The town of Croydon (2010 population: 764) has fewer than 100 elementary-and-secondary-school-aged students. Unsurprisingly, the town found it was not cost effective to run its own K-12 school system. Instead, the town runs a very small K-4 district school and had a longstanding, exclusive agreement with a neighboring district to educate 5th through 12th graders. However, when their contract was nearing expiration, town leaders decided to allow students to take the funds assigned to them to a school of choice.

Sadly, the New Hampshire Department of Education wasn’t about to let a town empower parents to escape the district school system so easily. After a series of meetings and threats to withhold state funds, the department ordered Croydon to end their school choice program, which it claimed violated state law. However, former NH Supreme Court Justice Charles G. Douglas, III, the attorney for Croydon, that the department was misreading state law:

The letter from Douglas and [then-Croydon School Board Chairman Jody] Underwood argues against the state laws [NH Commissioner of Education Virginia] Barry used to support her order to stop school choice in Croydon:

“You cite RSA 193:1 and purport that it says that districts may only assign students to public schools. This is inaccurate. RSA 193:1 defines the duties of parents to ensure school attendance, and neither describes the duties districts have nor restricts the assignment ability of districts. In addition to your inaccurate interpretation, you cite to the portion of that statute that states: ‘A parent of any child at least 6 years of age … shall cause such a child to attend the public school to which the child is assigned.’ You fail to cite section (a) of the statute which clearly states that private school attendance is an exception to attending public school.”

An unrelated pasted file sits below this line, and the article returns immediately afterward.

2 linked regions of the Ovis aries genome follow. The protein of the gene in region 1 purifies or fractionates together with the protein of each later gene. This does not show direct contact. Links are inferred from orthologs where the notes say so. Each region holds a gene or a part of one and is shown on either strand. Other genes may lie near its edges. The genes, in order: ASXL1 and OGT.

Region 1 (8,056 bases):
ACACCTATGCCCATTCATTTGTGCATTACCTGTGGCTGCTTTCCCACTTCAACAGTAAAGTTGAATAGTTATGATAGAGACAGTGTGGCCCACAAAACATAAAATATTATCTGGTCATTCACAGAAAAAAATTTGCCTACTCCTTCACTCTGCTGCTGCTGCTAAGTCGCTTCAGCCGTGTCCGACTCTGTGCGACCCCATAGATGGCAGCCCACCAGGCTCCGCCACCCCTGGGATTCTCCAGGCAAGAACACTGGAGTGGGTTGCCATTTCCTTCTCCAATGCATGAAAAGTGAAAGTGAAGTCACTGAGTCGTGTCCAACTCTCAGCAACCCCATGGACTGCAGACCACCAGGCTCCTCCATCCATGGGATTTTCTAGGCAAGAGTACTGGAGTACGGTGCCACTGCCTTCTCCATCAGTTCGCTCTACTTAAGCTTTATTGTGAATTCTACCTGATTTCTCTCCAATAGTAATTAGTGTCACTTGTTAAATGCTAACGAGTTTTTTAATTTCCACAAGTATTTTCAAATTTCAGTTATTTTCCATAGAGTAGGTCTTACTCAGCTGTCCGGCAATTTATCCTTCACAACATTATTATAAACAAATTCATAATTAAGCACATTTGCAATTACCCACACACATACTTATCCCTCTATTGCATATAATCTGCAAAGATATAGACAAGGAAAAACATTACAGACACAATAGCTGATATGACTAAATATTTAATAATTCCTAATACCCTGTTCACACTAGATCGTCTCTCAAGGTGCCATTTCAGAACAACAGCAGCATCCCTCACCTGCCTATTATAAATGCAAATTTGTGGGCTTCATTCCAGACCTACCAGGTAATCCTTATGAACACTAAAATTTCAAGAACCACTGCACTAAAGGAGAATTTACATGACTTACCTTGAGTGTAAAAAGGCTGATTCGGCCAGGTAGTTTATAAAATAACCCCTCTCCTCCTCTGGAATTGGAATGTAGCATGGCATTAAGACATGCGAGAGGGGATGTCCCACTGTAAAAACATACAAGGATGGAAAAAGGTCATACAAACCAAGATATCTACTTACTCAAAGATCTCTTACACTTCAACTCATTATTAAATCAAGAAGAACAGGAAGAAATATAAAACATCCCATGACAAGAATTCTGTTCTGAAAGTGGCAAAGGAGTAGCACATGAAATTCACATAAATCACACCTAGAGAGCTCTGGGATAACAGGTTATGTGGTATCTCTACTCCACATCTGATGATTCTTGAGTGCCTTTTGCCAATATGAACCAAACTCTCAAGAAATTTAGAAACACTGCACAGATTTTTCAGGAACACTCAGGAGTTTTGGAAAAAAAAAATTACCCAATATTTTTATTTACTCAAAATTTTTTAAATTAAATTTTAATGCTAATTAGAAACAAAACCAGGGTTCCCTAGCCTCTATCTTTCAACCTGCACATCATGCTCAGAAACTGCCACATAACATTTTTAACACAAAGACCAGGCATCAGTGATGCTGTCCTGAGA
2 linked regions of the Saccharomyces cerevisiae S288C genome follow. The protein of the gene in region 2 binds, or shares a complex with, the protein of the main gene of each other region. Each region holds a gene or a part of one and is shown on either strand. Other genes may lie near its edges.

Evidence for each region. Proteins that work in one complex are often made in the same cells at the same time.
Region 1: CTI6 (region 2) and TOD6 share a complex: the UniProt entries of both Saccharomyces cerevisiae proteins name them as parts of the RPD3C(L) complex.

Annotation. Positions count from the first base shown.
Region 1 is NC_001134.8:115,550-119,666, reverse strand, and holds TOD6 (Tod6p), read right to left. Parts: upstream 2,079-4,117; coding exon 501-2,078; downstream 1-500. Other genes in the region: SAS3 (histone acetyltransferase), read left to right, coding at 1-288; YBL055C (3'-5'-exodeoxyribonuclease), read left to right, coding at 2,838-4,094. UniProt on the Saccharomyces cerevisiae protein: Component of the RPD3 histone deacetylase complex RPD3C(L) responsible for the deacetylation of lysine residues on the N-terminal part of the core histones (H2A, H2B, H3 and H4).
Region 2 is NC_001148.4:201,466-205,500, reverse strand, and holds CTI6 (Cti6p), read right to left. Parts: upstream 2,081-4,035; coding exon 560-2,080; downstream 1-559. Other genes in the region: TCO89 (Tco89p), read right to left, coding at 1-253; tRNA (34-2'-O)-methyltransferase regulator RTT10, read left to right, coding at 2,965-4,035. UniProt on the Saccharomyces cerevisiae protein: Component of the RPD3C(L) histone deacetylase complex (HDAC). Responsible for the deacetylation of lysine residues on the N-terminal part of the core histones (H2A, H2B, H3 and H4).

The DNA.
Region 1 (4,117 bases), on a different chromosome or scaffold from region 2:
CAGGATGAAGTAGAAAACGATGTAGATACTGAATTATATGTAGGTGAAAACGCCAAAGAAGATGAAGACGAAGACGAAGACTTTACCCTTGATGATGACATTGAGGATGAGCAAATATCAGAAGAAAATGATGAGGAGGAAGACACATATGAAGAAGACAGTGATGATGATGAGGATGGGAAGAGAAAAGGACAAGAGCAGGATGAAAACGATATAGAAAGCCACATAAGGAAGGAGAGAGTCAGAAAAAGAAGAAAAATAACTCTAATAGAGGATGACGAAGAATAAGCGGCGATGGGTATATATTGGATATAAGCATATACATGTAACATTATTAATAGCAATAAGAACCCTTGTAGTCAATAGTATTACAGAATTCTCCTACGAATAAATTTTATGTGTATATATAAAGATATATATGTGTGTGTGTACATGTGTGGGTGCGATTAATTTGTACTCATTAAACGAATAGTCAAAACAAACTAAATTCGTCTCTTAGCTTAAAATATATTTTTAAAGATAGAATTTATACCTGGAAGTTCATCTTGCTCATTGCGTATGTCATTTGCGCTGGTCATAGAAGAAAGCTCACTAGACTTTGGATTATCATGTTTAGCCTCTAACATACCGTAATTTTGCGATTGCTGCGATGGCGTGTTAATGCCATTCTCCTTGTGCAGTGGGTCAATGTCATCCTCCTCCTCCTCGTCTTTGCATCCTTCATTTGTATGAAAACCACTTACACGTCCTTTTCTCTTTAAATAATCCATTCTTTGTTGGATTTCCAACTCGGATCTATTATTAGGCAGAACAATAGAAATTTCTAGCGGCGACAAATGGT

The dispute is now being litigated.

Recently, some NH legislators sought to clarify any ambiguities in the law by explicitly authorizing local authorities to allow local education funding follow children to private schools of choice. As the New Hampshire Union Leader editorialized, this is a step in the right direction. However, the legislation does contain one serious flaw: it limits parental choices to non-religious schools, thereby discriminating against schools based solely on their religious affiliation.